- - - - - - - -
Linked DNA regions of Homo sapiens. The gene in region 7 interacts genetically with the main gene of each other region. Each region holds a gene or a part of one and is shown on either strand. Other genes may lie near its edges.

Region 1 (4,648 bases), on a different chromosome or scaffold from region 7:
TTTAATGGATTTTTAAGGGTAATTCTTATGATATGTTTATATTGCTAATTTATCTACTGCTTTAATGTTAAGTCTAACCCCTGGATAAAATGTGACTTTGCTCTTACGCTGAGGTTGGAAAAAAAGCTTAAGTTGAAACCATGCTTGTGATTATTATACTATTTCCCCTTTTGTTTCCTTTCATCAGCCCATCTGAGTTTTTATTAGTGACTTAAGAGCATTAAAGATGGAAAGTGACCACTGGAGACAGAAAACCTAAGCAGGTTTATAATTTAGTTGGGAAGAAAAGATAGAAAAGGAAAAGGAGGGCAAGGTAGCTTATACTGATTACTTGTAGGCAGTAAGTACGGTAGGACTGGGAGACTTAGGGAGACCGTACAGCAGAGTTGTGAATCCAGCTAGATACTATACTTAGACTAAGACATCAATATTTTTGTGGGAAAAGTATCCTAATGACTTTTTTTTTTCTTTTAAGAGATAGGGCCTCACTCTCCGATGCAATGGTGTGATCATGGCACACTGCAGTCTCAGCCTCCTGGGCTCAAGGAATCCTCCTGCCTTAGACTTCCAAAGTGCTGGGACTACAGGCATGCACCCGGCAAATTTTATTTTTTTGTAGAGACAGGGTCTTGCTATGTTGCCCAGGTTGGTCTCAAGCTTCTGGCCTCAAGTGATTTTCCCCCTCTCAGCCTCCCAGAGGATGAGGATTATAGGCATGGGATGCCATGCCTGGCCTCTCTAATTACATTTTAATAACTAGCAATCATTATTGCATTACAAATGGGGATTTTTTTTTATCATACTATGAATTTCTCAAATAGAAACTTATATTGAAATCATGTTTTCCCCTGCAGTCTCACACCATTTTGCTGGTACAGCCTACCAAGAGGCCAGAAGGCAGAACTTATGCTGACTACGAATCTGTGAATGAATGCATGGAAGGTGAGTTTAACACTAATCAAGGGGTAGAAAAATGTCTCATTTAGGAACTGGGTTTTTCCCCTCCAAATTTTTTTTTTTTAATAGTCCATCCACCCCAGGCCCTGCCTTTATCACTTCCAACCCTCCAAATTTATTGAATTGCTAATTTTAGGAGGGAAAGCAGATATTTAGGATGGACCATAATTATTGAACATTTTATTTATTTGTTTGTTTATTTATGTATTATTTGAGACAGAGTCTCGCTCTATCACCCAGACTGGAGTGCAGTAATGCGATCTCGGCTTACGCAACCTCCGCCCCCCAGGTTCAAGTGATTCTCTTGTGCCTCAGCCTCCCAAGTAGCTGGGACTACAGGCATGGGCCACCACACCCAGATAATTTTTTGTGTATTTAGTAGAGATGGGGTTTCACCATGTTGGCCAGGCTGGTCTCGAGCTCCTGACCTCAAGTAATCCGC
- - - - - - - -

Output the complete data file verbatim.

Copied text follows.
Linked DNA regions of Homo sapiens. The gene in region 7 interacts genetically with the main gene of each other region. Each region holds a gene or a part of one and is shown on either strand. Other genes may lie near its edges.

Region 1 (4,648 bases), on a different chromosome or scaffold from region 7:
TTTAATGGATTTTTAAGGGTAATTCTTATGATATGTTTATATTGCTAATTTATCTACTGCTTTAATGTTAAGTCTAACCCCTGGATAAAATGTGACTTTGCTCTTACGCTGAGGTTGGAAAAAAAGCTTAAGTTGAAACCATGCTTGTGATTATTATACTATTTCCCCTTTTGTTTCCTTTCATCAGCCCATCTGAGTTTTTATTAGTGACTTAAGAGCATTAAAGATGGAAAGTGACCACTGGAGACAGAAAACCTAAGCAGGTTTATAATTTAGTTGGGAAGAAAAGATAGAAAAGGAAAAGGAGGGCAAGGTAGCTTATACTGATTACTTGTAGGCAGTAAGTACGGTAGGACTGGGAGACTTAGGGAGACCGTACAGCAGAGTTGTGAATCCAGCTAGATACTATACTTAGACTAAGACATCAATATTTTTGTGGGAAAAGTATCCTAATGACTTTTTTTTTTCTTTTAAGAGATAGGGCCTCACTCTCCGATGCAATGGTGTGATCATGGCACACTGCAGTCTCAGCCTCCTGGGCTCAAGGAATCCTCCTGCCTTAGACTTCCAAAGTGCTGGGACTACAGGCATGCACCCGGCAAATTTTATTTTTTTGTAGAGACAGGGTCTTGCTATGTTGCCCAGGTTGGTCTCAAGCTTCTGGCCTCAAGTGATTTTCCCCCTCTCAGCCTCCCAGAGGATGAGGATTATAGGCATGGGATGCCATGCCTGGCCTCTCTAATTACATTTTAATAACTAGCAATCATTATTGCATTACAAATGGGGATTTTTTTTTATCATACTATGAATTTCTCAAATAGAAACTTATATTGAAATCATGTTTTCCCCTGCAGTCTCACACCATTTTGCTGGTACAGCCTACCAAGAGGCCAGAAGGCAGAACTTATGCTGACTACGAATCTGTGAATGAATGCATGGAAGGTGAGTTTAACACTAATCAAGGGGTAGAAAAATGTCTCATTTAGGAACTGGGTTTTTCCCCTCCAAATTTTTTTTTTTTAATAGTCCATCCACCCCAGGCCCTGCCTTTATCACTTCCAACCCTCCAAATTTATTGAATTGCTAATTTTAGGAGGGAAAGCAGATATTTAGGATGGACCATAATTATTGAACATTTTATTTATTTGTTTGTTTATTTATGTATTATTTGAGACAGAGTCTCGCTCTATCACCCAGACTGGAGTGCAGTAATGCGATCTCGGCTTACGCAACCTCCGCCCCCCAGGTTCAAGTGATTCTCTTGTGCCTCAGCCTCCCAAGTAGCTGGGACTACAGGCATGGGCCACCACACCCAGATAATTTTTTGTGTATTTAGTAGAGATGGGGTTTCACCATGTTGGCCAGGCTGGTCTCGAGCTCCTGACCTCAAGTAATCCGC